12. however, have said that they were in favor of direct taxation for the support of the local governments, because it would lead those who have to pay the taxes to look more closely into what was going on, and the manner in which their money was expended. (Hear, hear.) There seems also to have been a feeling in the Lower Provinces in favor of a legislative union, and the Hon. Mr. GREY seems to be combatting that idea. He says that with a legislative union, municipal institutions, and direct taxation in every province, would be the only means of getting along. He expressed himself as opposed to that and in favor of a Federal union, which he thought would afford them all the advantage that could be attained, commercially, by union, and would allow each province to retain control over its own local affairs. The local legislatures, he said, were to be deprived of no power over their own affairs that they formerly possessed. But in Canada it was represented that the local legislatures were to be only the shadow of the General Legislature—that they were to have merely a shadow of power, as all their proceedings were to be controlled by the Federal Government. That is the position taken by the advocates of the measure on this floor. So it seems that those gentlemen who have represented to us that they acted in great harmony, and came to a common decision when they were in conference, take a widely different view of the questions supposed to have been agreed upon, and give very different accounts of what were the views of parties to the conference on the various subjects. (Hear, hear.) In the Lower Provinces they were strongly opposed to direct taxation, while here it was present end as one of the advantages to accrue from the Federation. (Cries of No, no.) Well, Mr. SPEAKER, I say yes. That view of the case has been taken. If the amount allowed for the expenses of local legislation—the 80 cents per head—was found insufficient, the local parliaments must resort to direct taxation to make up the deficiency, while in tile Lower Provinces, it seems, nothing of that kind was to follow.

§§.91(3), 92(2), and 121 of the Constitution Act, 1867.

13. The Federal character of the United States Government has been referred to prove that it has increased the prosperity of the people living under it; but in point of fact the great and relentless war that is now raging there—that fratricidal war in which brother is arrayed against brother, filled with hatred toward each other, and which has plunged the country into all the horrors of the deadliest strife—is the strongest comment upon the working of the Federal principle—the strongest argument against its application to these provinces. (Hear, hear.) The French element in Lower Canada will be separated from us in its Local Legislature and become less united with us than it is now ; and therefore there is likely to be disagreement between us. Still more likely is there to be disagreement when the people of Upper Canada find that this scheme will not relieve them of the burdens cast upon them, but, on the contrary, will subject them to a legislature that will have the power of imposing direct taxation in addition to the burdens imposed by the General Government. When they find that this power is exercised, and they are called upon to contribute as much as before to the General Government, while taxed to maintain a separate Local Legislature—when they find that the material question is to weigh with them, they will look to the other side of the line for union. I feel that we are going to do that which will weaken our connection with the Mother Country, because if you give power to legislate upon the same subjects to both the local and the federal legislatures, and allow both to impose taxation upon the people, disagreements will spring up which must necessarily have that effect. (Hear, hear.) Then again, by this scheme that is laid before us, certain things are to be legislated upon by both the general and the local legislatures, and yet the local legislation is to be subordinate to the legislation of the Federal Parliament. For instance, emigration and agriculture are to be subject to the control of both bodies. Now suppose that the Federal Legislature chooses to decide in favor of having emigration flow to a particular locality, so as to benefit one province alone—I do not menu this expression to be understood in its entire sense, because I think that emigration in any one portion will benefit the whole, but it will benefit the particular locality much more at the time—and if provision is made by the General Legislature for emigration of that kind, and grants are made from the public funds to carry it out, it will cause much complaint, as the people who are paying the greatest proportion of the revenue will be subject to the drafts upon them as before.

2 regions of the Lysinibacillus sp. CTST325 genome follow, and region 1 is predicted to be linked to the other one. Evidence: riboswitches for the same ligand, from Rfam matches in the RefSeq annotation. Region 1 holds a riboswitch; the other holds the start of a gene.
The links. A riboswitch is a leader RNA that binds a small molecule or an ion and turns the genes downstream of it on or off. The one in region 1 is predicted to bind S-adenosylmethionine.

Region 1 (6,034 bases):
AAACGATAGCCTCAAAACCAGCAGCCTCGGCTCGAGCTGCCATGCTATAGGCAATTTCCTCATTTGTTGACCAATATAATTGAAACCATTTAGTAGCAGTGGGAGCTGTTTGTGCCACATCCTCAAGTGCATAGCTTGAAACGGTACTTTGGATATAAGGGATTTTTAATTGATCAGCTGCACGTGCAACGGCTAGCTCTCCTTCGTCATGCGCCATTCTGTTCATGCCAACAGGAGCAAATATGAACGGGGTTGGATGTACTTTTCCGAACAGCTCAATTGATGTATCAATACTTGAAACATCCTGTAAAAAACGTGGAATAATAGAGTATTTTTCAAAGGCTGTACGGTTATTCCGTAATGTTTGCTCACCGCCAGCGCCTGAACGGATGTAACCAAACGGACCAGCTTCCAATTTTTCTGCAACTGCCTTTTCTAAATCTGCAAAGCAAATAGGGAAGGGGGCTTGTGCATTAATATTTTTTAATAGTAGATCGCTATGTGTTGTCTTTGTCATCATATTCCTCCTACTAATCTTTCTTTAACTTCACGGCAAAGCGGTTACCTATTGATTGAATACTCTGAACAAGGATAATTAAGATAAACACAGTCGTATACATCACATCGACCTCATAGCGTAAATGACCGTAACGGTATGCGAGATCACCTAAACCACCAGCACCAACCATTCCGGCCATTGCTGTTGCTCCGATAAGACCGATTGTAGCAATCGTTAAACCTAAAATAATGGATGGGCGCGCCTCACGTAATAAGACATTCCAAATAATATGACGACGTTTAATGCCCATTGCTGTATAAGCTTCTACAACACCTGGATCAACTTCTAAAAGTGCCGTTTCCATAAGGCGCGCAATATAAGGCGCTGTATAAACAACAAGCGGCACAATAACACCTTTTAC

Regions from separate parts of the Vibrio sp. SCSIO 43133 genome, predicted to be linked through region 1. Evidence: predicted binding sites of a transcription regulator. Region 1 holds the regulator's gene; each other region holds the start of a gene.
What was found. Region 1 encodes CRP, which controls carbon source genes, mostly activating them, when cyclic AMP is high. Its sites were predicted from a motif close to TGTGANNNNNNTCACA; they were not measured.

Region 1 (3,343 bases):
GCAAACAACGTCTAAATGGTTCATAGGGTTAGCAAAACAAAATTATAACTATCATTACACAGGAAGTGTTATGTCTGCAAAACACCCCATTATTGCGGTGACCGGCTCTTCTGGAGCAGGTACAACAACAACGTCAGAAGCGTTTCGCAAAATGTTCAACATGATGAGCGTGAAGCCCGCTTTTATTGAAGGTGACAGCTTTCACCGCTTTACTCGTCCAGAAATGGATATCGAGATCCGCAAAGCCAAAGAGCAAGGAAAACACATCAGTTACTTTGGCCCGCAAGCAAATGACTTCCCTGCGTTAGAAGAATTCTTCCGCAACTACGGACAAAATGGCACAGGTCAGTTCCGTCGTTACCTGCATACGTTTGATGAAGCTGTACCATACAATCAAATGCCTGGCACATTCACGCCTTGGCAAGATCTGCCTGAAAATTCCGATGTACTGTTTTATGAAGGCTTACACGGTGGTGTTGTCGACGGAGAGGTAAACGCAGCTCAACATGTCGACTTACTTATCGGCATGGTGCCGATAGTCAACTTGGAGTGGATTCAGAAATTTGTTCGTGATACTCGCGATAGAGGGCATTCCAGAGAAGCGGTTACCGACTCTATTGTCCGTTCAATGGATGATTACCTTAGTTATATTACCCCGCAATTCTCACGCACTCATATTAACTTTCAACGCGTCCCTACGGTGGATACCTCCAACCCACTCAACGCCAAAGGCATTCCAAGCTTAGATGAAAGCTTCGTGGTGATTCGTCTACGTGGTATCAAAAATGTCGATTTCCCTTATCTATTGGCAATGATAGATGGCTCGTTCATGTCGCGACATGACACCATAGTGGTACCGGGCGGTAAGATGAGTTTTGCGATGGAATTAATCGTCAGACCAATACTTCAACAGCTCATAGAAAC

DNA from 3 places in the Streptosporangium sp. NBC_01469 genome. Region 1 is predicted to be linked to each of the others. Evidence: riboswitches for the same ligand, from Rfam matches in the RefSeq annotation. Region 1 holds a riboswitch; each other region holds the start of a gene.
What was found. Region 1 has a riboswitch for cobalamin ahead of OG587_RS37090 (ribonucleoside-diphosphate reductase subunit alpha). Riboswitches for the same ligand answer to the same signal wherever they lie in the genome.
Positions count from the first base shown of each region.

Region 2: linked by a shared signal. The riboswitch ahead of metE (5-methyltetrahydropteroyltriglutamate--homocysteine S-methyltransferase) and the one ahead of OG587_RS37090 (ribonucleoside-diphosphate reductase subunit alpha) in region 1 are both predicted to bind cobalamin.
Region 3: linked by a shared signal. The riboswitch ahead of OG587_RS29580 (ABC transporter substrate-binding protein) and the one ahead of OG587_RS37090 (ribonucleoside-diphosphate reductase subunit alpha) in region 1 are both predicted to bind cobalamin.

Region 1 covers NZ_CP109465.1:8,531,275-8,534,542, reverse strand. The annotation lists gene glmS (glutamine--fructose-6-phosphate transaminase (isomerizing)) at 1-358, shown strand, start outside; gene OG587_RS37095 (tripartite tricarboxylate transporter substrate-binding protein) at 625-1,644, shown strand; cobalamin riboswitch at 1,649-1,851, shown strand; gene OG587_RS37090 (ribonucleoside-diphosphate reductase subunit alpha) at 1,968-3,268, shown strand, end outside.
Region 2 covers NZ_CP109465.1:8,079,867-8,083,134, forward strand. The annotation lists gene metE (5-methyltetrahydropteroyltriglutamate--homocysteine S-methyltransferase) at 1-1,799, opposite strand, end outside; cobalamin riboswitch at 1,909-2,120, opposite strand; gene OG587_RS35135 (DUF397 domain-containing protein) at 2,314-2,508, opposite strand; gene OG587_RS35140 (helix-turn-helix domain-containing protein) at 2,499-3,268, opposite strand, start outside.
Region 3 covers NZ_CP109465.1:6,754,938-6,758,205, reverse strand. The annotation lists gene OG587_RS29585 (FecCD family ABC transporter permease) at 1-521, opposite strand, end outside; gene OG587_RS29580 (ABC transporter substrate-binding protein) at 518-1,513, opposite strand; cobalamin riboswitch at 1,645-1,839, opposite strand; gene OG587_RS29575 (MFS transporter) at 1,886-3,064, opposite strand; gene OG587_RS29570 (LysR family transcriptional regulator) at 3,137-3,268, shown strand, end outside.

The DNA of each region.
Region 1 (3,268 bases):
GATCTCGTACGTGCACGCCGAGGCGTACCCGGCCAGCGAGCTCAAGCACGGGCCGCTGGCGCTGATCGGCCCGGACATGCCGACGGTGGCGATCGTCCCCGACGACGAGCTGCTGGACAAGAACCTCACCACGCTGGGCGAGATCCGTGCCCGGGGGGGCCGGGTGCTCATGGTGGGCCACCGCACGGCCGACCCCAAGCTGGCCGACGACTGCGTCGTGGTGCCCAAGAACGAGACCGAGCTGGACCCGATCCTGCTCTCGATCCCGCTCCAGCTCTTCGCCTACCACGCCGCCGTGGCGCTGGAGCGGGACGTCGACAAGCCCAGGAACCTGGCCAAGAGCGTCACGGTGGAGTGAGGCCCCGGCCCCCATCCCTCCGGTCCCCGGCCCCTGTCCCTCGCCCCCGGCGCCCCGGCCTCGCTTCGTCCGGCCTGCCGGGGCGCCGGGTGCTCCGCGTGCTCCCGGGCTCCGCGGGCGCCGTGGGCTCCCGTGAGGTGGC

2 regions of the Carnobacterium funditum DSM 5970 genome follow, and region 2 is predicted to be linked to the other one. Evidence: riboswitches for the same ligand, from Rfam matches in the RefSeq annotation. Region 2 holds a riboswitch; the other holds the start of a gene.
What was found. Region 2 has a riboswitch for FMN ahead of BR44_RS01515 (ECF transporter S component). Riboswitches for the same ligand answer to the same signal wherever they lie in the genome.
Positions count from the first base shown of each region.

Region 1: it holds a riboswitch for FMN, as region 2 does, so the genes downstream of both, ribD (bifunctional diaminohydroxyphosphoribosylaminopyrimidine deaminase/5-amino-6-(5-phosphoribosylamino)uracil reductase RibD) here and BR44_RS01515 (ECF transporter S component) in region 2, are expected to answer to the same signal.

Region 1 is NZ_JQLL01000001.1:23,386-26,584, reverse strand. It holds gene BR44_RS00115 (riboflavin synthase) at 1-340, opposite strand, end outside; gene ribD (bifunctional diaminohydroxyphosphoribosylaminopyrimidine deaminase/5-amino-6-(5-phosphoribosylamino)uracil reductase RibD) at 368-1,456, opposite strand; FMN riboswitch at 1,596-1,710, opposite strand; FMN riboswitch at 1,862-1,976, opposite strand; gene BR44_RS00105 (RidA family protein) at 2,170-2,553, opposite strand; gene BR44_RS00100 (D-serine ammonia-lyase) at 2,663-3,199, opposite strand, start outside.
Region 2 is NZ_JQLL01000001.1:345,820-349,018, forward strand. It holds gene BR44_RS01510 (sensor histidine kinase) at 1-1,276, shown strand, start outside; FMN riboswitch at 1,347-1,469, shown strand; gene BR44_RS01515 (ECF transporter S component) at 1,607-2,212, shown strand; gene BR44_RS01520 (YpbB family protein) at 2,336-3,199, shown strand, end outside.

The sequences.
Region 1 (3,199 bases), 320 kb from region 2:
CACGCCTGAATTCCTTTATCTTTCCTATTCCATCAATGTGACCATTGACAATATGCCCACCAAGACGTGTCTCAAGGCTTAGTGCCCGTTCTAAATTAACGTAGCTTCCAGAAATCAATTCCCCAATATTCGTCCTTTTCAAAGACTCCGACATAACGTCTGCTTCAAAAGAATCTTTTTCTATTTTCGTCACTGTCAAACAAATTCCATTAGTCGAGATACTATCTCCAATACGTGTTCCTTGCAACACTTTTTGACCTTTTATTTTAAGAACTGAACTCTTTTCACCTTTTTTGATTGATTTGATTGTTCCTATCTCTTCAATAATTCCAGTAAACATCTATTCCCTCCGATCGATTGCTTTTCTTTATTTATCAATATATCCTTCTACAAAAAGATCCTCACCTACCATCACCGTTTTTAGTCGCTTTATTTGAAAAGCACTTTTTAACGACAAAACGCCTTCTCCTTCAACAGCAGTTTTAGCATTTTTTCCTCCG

Preamble, §§.91, 92, and 95 of the Constitution Act, 1867.

14. He says :—” It is not a question of interest, or mere commercial advantage ; no, it is an effort to establish a new empire in British North America.”

§.121 of the Constitution Act, 1867.